• After Sunday, I'm more convinced than ever that Huard remains the Chiefs best quarterback, ahead of starter Brodie Croyle, who went out with a shoulder contusion in the second half. Anyone care to disagree?
• That's exactly the formula that I expect Buffalo to ride to victory this season: solid defense, a good running game, its usual standout special teams play and quality quarterback play from second-year veteran Trent Edwards. I'm surprised by the Bills' 34-10 margin of victory over visiting Seattle, but not by the outcome. Dick Jauron's team, especially with Jason Peters back in the fold, isn't going to go away this season.
• Losing Nate Burleson to a third-quarter knee injury was exactly what the Seahawks couldn't afford. Already missing starting receivers Deion Branch (knee) and Bobby Engram (shoulder) in Week 1, Seattle's effective passing game is essentially a gun with no bullets about now.
• Reggie Bush touched the ball 22 times against Tampa Bay on Sunday, producing 163 yards and the game-winning touchdown on a 42-yard reception with less than eight minutes to play in the Saints' 24-20 win over the Bucs.
That's 7.4 yards per touch, and that ought to keep the fans and us media-types off his back for a while. Who cares if he runs for the yardage (14 carries for 51 yards) or catches passes (8 for 112) for the yardage? Moving the chains is all that matters.
• Six catches for 54 yards for the Saints' new tight end, Jeremy Shockey. Not a bad debut for the ex-Giant who can't wait to get his hands on the ball in New Orleans' Drew Brees-led offense.
• Wow. Pittsburgh's blowout of Houston has to rate as one of the bigger shockers of Week 1. The Texans defense couldn't stop Willie Parker, Ben Roethlisberger or Hines Ward, and if those three get you, Pittsburgh wins and wins big -- every time.
Texans quarterback Matt Schaub did little to make anyone forget that his veteran backup, Sage Rosenfels, was 4-1 as a starter last year, while Schaub went 4-7 in his own starts. At the end of the third quarter, Houston trailed 35-3, and Schaub had just 97 yards passing, with two picks, and a 35.6 passer rating. He padded those numbers in the fourth quarter, but not when it mattered.
• Ben Roethlisberger threw exactly one pass all day that hit the ground, going 13-of-14 (93 percent) for just 137 yards. But I'm guessing Steelers head coach Mike Tomlin will take that particular blueprint to victory (183 yards rushing, led by Parker's 138 and three touchdowns) every time.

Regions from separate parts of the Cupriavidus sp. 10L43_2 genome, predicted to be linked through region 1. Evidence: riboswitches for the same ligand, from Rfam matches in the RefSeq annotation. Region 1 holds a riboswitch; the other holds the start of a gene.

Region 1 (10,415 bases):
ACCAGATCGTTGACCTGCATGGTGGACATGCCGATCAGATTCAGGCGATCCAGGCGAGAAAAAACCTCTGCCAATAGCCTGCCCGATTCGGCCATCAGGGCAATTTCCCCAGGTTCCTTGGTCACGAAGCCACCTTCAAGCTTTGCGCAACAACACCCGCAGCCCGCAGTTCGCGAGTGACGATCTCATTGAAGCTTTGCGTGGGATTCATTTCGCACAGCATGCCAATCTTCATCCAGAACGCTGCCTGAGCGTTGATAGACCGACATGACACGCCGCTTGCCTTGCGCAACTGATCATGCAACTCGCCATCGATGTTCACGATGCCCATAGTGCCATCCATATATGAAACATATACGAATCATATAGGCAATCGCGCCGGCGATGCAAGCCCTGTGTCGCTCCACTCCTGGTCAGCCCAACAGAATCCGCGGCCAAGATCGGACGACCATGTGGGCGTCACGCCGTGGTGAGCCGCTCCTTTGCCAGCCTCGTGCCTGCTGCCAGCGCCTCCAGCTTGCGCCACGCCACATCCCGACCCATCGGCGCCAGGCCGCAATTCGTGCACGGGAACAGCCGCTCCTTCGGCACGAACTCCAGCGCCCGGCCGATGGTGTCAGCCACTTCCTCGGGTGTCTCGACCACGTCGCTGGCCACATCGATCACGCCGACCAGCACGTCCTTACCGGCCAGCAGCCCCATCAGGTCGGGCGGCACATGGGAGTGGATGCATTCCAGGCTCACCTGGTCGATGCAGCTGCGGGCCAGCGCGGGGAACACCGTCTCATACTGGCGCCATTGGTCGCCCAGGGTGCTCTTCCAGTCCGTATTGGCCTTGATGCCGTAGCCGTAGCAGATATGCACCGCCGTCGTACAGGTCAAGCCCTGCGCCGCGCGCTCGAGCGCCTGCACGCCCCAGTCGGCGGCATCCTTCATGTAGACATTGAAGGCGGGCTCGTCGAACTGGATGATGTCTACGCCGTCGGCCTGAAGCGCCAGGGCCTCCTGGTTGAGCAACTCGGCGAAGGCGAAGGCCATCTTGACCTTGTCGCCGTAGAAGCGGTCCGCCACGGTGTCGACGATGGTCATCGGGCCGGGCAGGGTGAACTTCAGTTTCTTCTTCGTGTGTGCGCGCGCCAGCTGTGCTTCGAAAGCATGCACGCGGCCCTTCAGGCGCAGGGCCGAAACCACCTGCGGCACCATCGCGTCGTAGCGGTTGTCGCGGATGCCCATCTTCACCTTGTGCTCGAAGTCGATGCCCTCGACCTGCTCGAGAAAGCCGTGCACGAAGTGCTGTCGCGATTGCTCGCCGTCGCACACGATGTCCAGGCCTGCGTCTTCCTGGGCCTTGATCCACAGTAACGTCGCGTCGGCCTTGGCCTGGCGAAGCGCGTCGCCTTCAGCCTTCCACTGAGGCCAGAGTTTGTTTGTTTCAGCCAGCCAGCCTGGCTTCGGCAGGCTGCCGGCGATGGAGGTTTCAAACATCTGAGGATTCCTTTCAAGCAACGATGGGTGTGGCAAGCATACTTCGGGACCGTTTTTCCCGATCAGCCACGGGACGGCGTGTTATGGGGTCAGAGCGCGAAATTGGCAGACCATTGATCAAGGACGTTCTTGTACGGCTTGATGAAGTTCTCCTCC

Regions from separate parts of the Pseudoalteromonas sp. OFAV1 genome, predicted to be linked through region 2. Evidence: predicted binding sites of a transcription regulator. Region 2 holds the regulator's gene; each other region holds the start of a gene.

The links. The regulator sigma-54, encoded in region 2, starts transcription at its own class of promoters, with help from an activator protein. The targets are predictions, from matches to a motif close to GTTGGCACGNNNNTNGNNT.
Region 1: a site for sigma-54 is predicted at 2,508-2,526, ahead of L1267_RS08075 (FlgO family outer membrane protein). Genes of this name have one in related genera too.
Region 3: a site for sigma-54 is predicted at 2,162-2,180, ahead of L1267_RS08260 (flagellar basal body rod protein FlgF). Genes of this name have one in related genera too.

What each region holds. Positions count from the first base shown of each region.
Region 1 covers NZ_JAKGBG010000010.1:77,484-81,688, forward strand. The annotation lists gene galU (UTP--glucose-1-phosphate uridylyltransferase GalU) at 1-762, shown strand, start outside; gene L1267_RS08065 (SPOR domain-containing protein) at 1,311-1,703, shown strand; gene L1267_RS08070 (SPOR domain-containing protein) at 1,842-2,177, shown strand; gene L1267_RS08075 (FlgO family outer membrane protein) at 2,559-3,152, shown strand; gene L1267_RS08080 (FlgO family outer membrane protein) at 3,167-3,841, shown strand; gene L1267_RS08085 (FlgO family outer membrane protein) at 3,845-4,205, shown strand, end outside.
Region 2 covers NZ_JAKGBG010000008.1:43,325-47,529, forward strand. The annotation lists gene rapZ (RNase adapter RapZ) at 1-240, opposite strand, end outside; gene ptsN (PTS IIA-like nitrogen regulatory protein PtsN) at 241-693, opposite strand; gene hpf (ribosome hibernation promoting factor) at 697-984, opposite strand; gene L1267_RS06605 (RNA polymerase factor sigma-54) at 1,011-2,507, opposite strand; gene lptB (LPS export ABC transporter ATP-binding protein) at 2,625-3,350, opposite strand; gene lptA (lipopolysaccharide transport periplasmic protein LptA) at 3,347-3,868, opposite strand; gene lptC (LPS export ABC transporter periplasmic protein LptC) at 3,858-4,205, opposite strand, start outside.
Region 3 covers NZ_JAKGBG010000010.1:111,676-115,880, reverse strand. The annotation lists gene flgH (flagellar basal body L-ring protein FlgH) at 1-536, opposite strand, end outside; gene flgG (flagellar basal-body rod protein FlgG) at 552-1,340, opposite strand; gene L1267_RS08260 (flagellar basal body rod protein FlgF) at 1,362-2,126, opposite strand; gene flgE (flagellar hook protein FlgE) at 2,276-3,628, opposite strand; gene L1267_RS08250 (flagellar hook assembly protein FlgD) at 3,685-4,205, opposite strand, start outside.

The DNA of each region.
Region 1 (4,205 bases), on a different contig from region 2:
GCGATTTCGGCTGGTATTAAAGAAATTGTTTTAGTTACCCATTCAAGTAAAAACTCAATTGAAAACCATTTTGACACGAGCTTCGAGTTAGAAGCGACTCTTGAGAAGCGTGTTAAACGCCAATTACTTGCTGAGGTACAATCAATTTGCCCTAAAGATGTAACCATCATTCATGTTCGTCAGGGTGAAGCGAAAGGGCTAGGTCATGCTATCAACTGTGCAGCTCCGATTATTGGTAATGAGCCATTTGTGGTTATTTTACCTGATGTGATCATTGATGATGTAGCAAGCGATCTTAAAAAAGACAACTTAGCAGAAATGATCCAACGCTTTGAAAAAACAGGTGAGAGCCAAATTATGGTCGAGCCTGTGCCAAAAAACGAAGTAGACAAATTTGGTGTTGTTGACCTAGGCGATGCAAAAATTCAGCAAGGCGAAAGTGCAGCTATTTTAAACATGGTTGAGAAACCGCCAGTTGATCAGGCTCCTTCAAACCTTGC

• Rookie running back Chris Johnson is most definitely the real deal in Tennessee. He contributed 127 yards of offense and a touchdown on 18 touches in the Titans' 17-10 win over Jacksonville, and he's one of those talents who's a threat to score every time they call his number.
• Haven't bought into the Super Bowl buzz that surrounds the Jaguars, and after their rushing performance at Tennessee -- just 33 yards on 17 carries -- it's going to take some doing to convince me. I don't know if the Titans run defense is that good, or was Jacksonville's vaunted ground game just that bad in Week 1?
• Speaking of games in which it was tough to tell the excellence from the ineptitude, the Eagles rolled up 522 yards of offense against the pitiful Rams in their 38-3 opening-day win. I do believe that McNabb is all the way back after his rollercoaster ride in 2007. But St. Louis just replaced Kansas City as the worst team in the NFL in my own personal power rankings.
• Not only could Daunte Culpepper have used an agent in recent years, he could have used a trusted, best friend to proof-read that retirement letter and file it into the waste-paper basket. Talk about having to have the last word, even when no one is listening. Culpepper probably felt better getting that off his chest -- for all of about five minutes. Then he probably realized just how petulant and short-sighted that written rant really was.
It's a shame, because some team will have an injury at quarterback and want to sign him (New England, maybe?). But now that's out, with him suffering a self-sustained injury. Yep, he shot himself in the foot.
• Ex-Patriots receiver Chad Jackson worked out in Miami on Friday, but apparently one of the stumbling blocks standing between him and signing with a new team is his insistence on henceforth being referred to as....Chad Johnson.
Sorry. Couldn't resist.
• Here's the most puzzling of all aspects to Jason Campbell's struggling transition to the West Coast-style offense that Washington is implementing: The Redskins fourth-year quarterback found his team's leading receiver from 2007 -- tight end Chris Cooley -- just once for seven yards in Thursday night's season-opening loss to the Giants.
That's a trend that better not linger. I can't see Campbell having much success this season in Washington without Cooley being heavily, heavily involved.
• Was there any more telling Week 1 picture than that shot of Redskins general manager Vinny Cerrato slumped and leaning way back in his seat in that Giants Stadium suite, a look of dazed disbelief in his always wide eyes? Washington was only trailing New York 13-0 at that point of the first half, but you could almost see the entire Redskins season flashing before Cerrato's eyes.
• As if his situation in San Francisco wasn't depressing enough, Alex Smith's newly disclosed shoulder injury -- which might be very much related to his old shoulder injury that required surgery last December -- could hasten the reality that its curtains for his 49ers career. The NFL's first overall pick in 2005 will be examined this week in Birmingham by Dr. James Andrews, who performed the surgery last winter.
Suffice to say, players don't travel cross-country to see the good doctor unless it's believed to be a serious setback. Isn't it ironic that Aaron Rodgers' starting career in Green Bay is finally just beginning, while Smith, whose fate was linked with Rodgers' in 2005's first round, could already be finished as the No. 1 guy in San Francisco?
• So it's Adam Jones rather than Pacman. And Ocho Cinco instead of Chad Johnson. I think I've got it, but heck, I still have trouble remembering it's Tony Sparano instead of Soprano.